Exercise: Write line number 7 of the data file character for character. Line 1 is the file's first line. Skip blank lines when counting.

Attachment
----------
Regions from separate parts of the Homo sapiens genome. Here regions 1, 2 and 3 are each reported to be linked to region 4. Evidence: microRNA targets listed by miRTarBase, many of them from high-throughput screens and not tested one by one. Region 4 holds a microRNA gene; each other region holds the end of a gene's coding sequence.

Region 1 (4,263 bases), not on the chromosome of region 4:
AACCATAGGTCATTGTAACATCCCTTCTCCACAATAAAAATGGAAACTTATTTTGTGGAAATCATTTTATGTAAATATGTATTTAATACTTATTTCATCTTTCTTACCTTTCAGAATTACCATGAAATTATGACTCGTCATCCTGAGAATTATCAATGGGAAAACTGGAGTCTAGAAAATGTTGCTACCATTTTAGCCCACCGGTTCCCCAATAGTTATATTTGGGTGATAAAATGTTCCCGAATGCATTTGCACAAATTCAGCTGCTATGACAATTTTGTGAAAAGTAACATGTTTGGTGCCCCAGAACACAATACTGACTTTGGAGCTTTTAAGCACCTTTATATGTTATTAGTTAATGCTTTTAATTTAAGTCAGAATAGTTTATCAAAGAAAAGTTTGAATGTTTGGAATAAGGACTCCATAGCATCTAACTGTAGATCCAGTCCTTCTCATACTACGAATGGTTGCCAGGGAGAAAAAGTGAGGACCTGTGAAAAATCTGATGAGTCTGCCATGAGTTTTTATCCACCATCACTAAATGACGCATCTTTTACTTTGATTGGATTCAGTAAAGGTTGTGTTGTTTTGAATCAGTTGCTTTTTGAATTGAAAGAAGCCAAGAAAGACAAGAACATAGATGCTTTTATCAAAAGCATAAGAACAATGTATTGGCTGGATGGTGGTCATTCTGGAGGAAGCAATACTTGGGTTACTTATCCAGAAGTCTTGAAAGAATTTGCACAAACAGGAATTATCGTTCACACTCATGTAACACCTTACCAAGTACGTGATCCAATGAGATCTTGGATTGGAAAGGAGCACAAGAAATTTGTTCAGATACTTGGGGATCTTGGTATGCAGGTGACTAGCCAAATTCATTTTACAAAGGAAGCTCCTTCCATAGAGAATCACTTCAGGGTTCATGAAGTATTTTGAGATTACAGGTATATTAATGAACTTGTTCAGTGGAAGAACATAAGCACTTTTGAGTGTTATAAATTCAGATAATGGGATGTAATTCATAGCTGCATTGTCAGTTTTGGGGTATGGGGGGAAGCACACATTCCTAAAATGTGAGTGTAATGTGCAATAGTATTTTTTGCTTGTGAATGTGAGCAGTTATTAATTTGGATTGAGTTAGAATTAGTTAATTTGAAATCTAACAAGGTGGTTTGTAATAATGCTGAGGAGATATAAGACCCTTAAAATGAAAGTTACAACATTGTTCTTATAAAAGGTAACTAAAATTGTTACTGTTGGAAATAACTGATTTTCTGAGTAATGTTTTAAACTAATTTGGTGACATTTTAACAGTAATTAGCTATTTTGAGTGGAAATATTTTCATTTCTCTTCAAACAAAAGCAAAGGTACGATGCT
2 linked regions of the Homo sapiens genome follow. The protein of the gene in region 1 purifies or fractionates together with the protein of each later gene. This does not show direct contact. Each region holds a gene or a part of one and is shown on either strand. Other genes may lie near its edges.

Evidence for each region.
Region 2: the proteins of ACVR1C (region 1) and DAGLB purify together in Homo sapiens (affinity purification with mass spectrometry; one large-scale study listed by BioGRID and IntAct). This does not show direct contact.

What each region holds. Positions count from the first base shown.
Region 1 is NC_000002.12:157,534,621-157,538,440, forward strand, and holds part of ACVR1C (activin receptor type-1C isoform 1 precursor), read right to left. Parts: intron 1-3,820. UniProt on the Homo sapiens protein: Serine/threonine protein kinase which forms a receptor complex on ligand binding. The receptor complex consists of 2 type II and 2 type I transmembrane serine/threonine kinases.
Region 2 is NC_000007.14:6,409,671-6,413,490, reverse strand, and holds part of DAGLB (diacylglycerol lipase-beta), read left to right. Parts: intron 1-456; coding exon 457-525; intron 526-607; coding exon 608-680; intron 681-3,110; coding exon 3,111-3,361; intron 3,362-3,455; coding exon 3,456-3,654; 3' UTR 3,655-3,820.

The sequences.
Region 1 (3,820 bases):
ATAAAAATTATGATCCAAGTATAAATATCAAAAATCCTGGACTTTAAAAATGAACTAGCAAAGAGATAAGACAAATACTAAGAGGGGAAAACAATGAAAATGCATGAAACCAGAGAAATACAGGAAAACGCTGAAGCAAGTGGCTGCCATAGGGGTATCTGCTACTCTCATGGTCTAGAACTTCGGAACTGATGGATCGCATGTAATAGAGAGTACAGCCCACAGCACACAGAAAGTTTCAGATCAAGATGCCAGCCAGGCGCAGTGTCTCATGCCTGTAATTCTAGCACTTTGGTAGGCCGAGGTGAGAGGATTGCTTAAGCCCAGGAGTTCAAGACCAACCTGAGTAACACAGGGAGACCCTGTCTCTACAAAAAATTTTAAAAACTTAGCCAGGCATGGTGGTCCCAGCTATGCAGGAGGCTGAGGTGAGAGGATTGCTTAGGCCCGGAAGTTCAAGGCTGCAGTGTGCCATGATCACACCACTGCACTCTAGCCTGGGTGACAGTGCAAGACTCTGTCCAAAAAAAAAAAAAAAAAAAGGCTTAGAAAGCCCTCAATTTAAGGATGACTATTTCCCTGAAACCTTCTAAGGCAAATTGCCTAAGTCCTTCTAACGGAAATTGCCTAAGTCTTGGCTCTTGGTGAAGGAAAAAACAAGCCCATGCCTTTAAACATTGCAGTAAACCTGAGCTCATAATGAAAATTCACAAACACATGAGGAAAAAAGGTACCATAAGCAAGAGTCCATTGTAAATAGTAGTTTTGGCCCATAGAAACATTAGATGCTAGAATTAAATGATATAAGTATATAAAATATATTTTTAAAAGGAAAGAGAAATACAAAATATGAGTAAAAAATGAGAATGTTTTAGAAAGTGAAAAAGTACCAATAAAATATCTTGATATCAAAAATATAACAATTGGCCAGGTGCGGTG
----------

What each region holds. Positions count from the first base shown.